Texas Governor Rick Perry’s has had a tough go with higher education. Costs to attend the state's college have shot past the support the state provides to students. State community colleges, for example, are 90 percent more expensive since 2000 while, over the same period, government spending increased only 23 percent. The disparity is even more pronounced for the major flagship universities. On top of that, in the most recent budget, no appropriations were made for enrollment increases, and state financial aid was cut 15 percent. So what is Governor Perry’s tonic for this sour mixture? Forcing local governments to choose to raise taxes and making Texas’s nationally-renowned research universities more like for-profit colleges.
Governor Perry’s big idea to fix the cost problem in higher education is to try to make a college degree cost $10,000 by implementing what he calls the “Seven Breakthrough Solutions.” Right now, a Texas public school can cost as much as $70,000. So, no surprise, change doesn’t come easy. According to the Chronicle of Higher Education, the plan “would separate teaching and research budgets, give professors pay raises based on student evaluations, and treat students as customers.” In other words, the state’s universities would be turned on their heads and become less like traditional research universities, where faculty are given license to pursue their own research interests free of student pressure, and more like for-profit colleges, where the bottom-line is prioritized over quality. The chart above, pulled from The Texas Public Policy foundation, the organization who drafted Perry’s proposal, makes clear that for-profits are a direct model for the improvements.
Backlash has been strong, not least because the plan runs against more than a hundred years of university history. Gary C. Kelly, the president of Southwest Airlines and a graduate of and adviser to the University of Texas at Austin, wrote to Mr. Perry that the reforms "potentially could paralyze an organization and render it uncompetitive.” The Association of American Universities called some of the proposals “ill-conceived.” Twenty-two distinguished Texas A&M alumni also launched a counter-campaign. The pressure was enough that the A&M university system’s chancellor at the time, Michael D. McKinney, who embraced the reform proposal and who previously served as Perry’s chief of staff, resigned in May. The whole ordeal has been an enormous hassle. Rick O'Donnell, a fellow for The Texas Public Policy foundation, was fired after six weeks of employment for the University of Texas’s Board of Regents after pushing too hard for reforms. As a result, he threatened to sue, resulting in a $70,000 settlement case.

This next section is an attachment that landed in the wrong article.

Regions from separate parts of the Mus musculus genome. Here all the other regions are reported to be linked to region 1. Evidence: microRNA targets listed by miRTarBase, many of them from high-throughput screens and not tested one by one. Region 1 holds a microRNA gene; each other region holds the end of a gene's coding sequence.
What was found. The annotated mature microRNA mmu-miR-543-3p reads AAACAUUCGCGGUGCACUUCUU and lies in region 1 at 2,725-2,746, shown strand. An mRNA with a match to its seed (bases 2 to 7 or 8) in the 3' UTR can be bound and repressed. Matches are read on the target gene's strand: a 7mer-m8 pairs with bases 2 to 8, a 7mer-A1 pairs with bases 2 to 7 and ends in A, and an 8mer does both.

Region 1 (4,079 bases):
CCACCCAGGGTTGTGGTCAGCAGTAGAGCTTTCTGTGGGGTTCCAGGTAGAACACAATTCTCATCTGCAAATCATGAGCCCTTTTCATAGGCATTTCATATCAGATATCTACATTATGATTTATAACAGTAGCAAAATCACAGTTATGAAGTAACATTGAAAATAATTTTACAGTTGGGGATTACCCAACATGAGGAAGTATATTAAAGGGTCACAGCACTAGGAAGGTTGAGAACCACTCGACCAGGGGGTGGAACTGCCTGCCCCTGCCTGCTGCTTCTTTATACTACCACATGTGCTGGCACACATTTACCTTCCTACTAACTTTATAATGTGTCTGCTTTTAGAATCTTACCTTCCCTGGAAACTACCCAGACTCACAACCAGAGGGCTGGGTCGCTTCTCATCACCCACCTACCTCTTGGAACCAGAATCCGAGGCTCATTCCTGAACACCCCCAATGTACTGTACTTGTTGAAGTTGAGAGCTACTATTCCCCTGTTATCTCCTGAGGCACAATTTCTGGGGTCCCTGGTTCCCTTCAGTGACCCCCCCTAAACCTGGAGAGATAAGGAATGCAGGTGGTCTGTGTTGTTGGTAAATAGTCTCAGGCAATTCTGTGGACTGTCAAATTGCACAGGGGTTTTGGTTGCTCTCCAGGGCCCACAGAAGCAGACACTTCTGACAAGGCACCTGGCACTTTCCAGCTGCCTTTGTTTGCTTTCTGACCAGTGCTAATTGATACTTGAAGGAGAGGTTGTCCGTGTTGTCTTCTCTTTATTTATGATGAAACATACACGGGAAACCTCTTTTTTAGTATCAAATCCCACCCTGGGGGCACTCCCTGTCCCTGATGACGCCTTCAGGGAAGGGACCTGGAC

But all that said, this isn’t the first time Perry’s proposed solutions that perked up some ears. In 2007, he proposed top-down, No Child Left Behind-style subject-area tests for college graduates that would tie student score outcomes to institutional funding. Needless to say, that one didn’t get off the ground -- although it did send the message he was willing to throw caution into the wind to make cuts.
Perry thinks he can get away with the plan by forcing local districts to take the blame. Between 2000 and 2005, local community college districts, which set their own tuition and fees, had to levy a 7 percent increase on property taxes to pay for costs. Those taxes, Governor Perry says, are the locality’s choice, not his. As one protester told the Houston Chronicle, “That’s like him saying ‘I put the bullet in the Ruger and I shot the coyote, but it was the bullet that killed the coyote, not me.’”